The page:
by Russell Friedman & John W. James of The Grief Recovery Institute
There are many misconceptions about the pain associated with significant emotional loss. Some relate to the reaction of others, for example: “it’s not fair to burden them with my pain,” or “you have to be strong for others” [mum, dad, kids, etc.]. Some relate to how we think we should be reacting to the loss, for example: “I should be over it by now”, or “I have to keep busy”.
One of the most hidden and dangerous fears is that if I ever let myself feel the pain that I sense, I will start crying and never be able to stop. It is precisely this kind of incorrect assumption that can keep us locked into a position of unresolved grief, forever. And yet, based on what we have been taught in our society, it is a most logical extension of everything we have ever learned.
We were taught from our earliest ages that sad, painful, or negative feelings are to be avoided at all cost, and if we are unable to avoid them, at least, not to show them in public. Everyone we’ve ever talked to can relate to these comments: “if you’re going to cry, go to your room, and cry alone”; “stop that crying or I’ll give you a reason to cry”; “smile and the whole world smiles with you, cry and you cry alone.”
Those are just a small sampling of the kinds of remarks that have dictated your reactions to the loss events in your life. Many of our survival habits were developed when we were quite young, and that we may be managing adult lives with the limited skills and perceptions of a child.
If you picture a tiny infant, unhappy about something, you will realise that the infant communicates displeasure at the top of its little lungs. If you think about it, you will recall that infants also express pleasure at the top of their lungs. They make no distinction between happy and sad, in terms of volume or intensity. As children move out of infancy they are socialised to reduce both the volume and intensity of the expression of their feeling responses to life. This might be somewhat acceptable if both happy and sad were merely muted a little and muted equally. Unfortunately, only the sad side gets severely crimped. The happy, joyful, and positive feelings are allowed to stay, and can even be shared with others. The other half of our normal feeling existence is relegated to isolation, separation, and aloneness.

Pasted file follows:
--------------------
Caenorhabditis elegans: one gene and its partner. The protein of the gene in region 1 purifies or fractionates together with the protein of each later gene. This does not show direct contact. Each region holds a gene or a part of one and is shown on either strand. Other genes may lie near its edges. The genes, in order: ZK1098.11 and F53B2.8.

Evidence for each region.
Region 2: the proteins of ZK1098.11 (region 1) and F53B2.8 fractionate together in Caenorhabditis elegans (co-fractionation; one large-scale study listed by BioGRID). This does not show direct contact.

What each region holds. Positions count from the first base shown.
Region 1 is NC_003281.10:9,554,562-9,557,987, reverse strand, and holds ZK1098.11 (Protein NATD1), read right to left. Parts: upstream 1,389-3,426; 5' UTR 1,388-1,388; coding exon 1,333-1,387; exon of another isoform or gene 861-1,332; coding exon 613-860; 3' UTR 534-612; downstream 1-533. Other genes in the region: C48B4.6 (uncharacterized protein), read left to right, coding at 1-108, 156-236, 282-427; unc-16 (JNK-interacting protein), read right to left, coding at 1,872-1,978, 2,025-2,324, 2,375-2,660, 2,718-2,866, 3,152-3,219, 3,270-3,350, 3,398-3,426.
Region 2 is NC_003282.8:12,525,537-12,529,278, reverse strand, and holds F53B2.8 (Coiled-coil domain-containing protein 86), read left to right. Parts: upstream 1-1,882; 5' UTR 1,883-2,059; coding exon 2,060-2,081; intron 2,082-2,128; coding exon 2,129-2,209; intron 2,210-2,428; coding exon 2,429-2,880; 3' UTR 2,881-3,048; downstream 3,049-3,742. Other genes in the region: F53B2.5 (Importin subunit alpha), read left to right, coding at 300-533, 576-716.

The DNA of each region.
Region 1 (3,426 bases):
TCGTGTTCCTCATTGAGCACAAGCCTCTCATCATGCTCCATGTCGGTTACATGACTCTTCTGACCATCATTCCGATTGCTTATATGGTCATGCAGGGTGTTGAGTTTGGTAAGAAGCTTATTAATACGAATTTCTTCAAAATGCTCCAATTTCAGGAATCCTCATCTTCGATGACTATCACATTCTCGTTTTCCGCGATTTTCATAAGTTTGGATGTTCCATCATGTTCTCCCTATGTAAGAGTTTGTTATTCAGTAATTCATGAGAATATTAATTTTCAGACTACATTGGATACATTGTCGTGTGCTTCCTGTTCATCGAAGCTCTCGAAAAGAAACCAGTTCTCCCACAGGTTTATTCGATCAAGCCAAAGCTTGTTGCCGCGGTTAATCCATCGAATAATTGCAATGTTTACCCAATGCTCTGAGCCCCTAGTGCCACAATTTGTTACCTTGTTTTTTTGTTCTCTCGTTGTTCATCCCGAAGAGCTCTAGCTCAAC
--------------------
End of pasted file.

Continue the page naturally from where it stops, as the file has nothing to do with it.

With all of those beliefs and habits as a backdrop, it is almost entirely logical that we might be terrified to show or express any of the normal and natural painful reactions to losses of any kind. It even makes sense that we might believe that if we started crying we wouldn’t be able to stop. So, if you have been a little hard on yourself for what you could not do, give yourself a break. You may have been executing your programming perfectly.
It may sound a little harsh and inhuman to say that you were programmed, but if you follow the analogy, you might find it helpful in allowing you to change. At the very least, if you can see how well you executed the incorrect things you learned, you will see that you can also execute correct things with great precision.
We have yet to see anyone not be able to stop crying. However, we have seen too many people not begin the process of Grief Recovery® because of an inordinate fear of any expression of their sad, painful, or negative feelings.
© 2002 Russell P. Friedman, John W. James and The Grief Recovery Institute. All rights reserved. For permission to reprint this and other articles please contact The Grief Recovery Institute at *protected email* or by phone USA (818) 907-9600 Canada (519) 586-8825